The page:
When I first started playing in a band the only number I remember worrying about was the number of people who would say "Attack + Defend" when asked who they were coming to see at the door at the Barfly in Cardiff. We'd get £1 of the £4 ticket for everyone who did. We made sixty odd quid at our first gig in January 2004, supporting a local band called 'Desensitzied'. We were absolutely buzzing!! As a result, we were offered a headline (!) gig 6 weeks later. I had never felt so proud. To be fair, we put the effort in with regards to flyering, postering and inviting friends. I would flyer anyone and everyone in those days. I used to look at the listings in Buzz, find appropriate and inappropriate gigs and go and stand outside waiting for the crowd to come out so I could give them all one of my photocopied back and white flyers. I was temping at Cardiff Council so I rinsed the photocopier in Llanrumney Housing office when everyone had left. Bad form! Mum, if you’re reading, don’t worry, it was 13 years ago, they won’t arrest me for this retrospectively.
I once handed out about 500 of these flyers at an NME tour show in Cardiff Uni for a gig we were doing in Floyds Bar (capacity 30 - I think we had about 13 in). We made a sandwich board to advertise our gigs and left it at the end of Queens Street until it got confiscated. My best guerrilla marketing tactic and the one I am most proud of was putting flyers in all of the NME and Q magazines in W. H. Smiths.
I find it quite overwhelming how much has changed since then. There are way more things to count now. Constants remain: how many records you sell, how many people came to your gig. But now we have so many numbers to care about! Twitter followers, RTs & favs / Facebook page & post likes / Instagram hearts / Soundcloud plays / Youtube hits / Mailchimp opens / Spotify page likes etc etc. Every single statistic tells you how popular you aren’t. This isn't meant to be a 'remember the good old days before the internet' nostalgia fest, but, from my own experience, it was more fun when there wasn't quite so many ways of measuring your success in real time. I'm excited about the future of music and technology and think that we're about to hit upon a time of more opportunities than ever for musicians. Doesn't mean it isn't really stressful putting music online though! Now when I put up a new song, I can’t help but sit there all day laptop open, phone in hand. When I'm not looking at the stats on my laptop, I'm looking on my phone. Or I'm dual screening and looking at both at the same time.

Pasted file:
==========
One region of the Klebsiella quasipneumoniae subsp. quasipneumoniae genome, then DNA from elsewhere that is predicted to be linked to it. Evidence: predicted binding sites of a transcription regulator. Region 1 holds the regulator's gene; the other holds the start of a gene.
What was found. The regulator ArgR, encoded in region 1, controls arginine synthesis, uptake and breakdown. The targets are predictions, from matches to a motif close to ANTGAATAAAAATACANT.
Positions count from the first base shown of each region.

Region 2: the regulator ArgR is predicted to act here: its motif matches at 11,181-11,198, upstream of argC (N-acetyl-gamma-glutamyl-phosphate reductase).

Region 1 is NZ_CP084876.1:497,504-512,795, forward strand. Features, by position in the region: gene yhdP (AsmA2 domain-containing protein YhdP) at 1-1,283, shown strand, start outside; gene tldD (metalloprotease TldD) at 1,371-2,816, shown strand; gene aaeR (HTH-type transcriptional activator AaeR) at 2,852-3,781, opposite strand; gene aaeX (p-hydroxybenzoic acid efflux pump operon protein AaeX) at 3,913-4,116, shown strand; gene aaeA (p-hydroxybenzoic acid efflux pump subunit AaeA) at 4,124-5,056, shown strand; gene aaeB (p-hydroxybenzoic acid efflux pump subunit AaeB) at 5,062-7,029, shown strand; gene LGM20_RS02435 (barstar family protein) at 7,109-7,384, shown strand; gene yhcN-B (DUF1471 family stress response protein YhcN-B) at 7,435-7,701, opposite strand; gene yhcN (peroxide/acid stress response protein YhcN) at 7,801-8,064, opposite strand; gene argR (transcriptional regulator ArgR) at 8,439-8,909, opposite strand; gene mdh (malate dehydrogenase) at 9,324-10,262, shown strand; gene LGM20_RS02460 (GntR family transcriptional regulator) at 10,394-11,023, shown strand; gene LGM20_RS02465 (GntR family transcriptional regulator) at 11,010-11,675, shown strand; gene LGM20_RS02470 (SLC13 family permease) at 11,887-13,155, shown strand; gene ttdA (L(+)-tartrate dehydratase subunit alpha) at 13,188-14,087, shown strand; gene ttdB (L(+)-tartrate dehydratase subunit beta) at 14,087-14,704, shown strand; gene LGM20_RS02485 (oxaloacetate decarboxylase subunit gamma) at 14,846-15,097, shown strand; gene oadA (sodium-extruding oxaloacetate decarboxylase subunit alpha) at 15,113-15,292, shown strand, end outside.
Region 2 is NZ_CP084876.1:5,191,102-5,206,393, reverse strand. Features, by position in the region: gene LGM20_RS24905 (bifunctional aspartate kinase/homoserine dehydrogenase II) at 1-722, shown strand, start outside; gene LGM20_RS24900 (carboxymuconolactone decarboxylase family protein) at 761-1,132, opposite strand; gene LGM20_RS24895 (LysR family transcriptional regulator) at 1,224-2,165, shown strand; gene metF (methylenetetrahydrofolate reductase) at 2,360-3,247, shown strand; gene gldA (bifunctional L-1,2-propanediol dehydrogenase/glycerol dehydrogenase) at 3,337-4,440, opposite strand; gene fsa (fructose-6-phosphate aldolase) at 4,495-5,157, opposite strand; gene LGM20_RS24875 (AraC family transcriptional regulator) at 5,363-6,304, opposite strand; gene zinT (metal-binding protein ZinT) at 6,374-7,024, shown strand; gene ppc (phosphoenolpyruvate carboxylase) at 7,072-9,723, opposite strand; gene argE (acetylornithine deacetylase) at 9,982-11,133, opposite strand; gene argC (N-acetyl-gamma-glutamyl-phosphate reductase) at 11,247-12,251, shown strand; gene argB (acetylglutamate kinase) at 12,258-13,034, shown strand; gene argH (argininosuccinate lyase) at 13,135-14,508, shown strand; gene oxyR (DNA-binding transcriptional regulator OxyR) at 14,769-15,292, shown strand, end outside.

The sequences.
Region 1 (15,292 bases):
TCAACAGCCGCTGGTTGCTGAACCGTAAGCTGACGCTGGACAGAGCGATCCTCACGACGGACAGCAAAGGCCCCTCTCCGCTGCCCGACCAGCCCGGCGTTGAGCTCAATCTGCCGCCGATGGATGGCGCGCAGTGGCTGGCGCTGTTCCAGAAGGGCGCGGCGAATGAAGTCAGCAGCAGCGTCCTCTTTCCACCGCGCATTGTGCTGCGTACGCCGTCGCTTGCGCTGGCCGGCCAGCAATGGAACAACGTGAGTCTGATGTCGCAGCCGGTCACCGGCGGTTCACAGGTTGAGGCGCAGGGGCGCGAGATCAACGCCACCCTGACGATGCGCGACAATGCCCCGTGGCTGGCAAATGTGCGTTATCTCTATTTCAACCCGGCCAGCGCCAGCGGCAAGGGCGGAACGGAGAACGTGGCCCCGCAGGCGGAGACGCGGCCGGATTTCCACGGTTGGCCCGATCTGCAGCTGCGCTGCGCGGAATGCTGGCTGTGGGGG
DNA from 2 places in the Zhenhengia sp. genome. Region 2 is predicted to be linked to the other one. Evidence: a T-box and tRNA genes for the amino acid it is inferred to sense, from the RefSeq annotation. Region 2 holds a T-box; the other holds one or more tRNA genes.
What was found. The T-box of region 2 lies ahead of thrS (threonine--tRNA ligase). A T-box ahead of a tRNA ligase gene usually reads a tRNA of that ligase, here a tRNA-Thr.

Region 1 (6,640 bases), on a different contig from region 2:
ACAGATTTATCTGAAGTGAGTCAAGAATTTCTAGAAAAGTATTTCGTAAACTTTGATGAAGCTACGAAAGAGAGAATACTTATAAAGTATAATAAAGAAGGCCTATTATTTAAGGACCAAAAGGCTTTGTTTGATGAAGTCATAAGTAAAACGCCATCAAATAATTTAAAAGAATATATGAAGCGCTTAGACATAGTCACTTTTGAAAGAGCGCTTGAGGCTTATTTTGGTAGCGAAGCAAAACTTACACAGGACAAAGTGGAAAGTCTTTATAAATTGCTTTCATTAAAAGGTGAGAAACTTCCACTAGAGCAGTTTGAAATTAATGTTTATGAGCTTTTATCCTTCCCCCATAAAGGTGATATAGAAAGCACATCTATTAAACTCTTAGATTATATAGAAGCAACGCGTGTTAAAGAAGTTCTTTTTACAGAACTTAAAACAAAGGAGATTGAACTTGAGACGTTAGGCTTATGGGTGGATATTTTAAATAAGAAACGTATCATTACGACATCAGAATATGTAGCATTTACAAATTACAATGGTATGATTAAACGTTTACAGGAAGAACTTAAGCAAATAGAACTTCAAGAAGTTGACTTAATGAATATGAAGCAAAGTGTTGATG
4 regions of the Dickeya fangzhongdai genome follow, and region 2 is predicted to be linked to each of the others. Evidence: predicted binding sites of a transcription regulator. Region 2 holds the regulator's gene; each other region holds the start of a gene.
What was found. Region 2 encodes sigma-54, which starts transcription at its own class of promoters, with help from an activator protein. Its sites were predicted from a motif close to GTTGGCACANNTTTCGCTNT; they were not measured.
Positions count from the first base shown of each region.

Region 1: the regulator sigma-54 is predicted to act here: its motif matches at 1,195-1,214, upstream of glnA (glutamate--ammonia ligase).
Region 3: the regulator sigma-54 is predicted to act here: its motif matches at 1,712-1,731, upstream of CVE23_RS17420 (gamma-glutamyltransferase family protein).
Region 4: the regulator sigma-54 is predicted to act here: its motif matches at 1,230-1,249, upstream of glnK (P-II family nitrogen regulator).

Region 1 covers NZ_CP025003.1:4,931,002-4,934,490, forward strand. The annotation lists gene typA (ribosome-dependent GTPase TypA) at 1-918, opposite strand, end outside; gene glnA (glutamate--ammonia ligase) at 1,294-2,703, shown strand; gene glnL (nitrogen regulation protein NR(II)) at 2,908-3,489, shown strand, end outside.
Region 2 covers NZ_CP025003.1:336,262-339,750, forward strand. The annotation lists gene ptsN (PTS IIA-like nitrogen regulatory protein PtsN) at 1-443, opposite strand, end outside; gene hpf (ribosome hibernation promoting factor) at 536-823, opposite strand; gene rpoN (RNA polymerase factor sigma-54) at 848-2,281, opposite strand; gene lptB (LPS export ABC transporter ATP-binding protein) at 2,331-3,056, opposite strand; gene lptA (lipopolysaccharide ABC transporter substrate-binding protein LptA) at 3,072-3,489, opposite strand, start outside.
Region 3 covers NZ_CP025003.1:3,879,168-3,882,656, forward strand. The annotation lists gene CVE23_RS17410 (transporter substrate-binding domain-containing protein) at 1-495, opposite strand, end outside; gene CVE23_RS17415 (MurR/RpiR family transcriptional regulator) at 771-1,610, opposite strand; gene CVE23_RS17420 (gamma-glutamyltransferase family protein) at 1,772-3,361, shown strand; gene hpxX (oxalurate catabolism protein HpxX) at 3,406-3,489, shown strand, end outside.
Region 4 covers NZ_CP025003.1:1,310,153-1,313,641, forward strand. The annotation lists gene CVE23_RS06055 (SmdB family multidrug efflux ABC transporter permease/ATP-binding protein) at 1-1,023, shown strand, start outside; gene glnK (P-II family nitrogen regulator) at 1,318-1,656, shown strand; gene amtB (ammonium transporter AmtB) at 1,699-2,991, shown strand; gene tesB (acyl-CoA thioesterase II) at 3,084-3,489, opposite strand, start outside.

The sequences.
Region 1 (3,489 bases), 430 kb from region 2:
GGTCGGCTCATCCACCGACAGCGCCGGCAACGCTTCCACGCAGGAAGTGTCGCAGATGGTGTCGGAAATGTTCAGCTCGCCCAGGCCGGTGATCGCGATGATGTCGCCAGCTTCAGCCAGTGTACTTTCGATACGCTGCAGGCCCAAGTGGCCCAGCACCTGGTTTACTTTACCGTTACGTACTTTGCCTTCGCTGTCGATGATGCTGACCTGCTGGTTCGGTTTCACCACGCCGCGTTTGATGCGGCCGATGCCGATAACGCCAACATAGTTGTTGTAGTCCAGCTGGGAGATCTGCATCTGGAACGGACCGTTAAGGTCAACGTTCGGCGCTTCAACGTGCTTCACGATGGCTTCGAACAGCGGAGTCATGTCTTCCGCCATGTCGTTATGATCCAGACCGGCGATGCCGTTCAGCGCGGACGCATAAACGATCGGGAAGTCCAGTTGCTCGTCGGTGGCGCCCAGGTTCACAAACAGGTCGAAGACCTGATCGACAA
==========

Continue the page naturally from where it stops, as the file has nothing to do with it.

My band Islet spent the first 3 or 4 years of our existence without any social media at all. Looking back, it was rather nice. Now I feel like there is something to ‘do’ all the time. I should be posting about this or that. There are lots of positives as well though as it is nice to have direct conversations with audience and other artists. I think it is more the pressure of it being ‘promo’ that makes it difficult to navigate.
Recently, I've noticed more artists and bands are going for a really professional marketing style, drilling it day in day out. Others, like us, are more haphazard. Overall, I think I have more experience of slowly going off my favourite artists owing to their social media presence than I have falling more in love with them. Is that just me? There has definitely been a marked increase in how many Facebook sponsored posts people are doing. Are they working? I have only ever done 2 and they were for gigs I was putting on, last ditch efforts to get more people to come. I've decided I'm not going to do a sponsored FB post ever again because I don't like seeing them (and I think there are much better ways of spending money) so therefore I don't want to add to that noise.
How to cut through the noise? Stop adding to it...?
It’s easy to get into a tizz with social media. I’ve even got myself in a tizz about how to tweet. I have access to 4 Twitter accounts and I have recently taken to using Shape as my own but it has never felt right. It feels wrong tweeting opinions from Shape as myself as 'Shape' isn't me. It is a record label so maybe it shouldn't have a real voice. Also, it represents more people than just me (Lee, Emma, all of the acts we have released etc) so from now on I will be tweeting as @farmhandle. Join me over there. I feel I need to untangle myself from Shape to help work out where it is going to go next.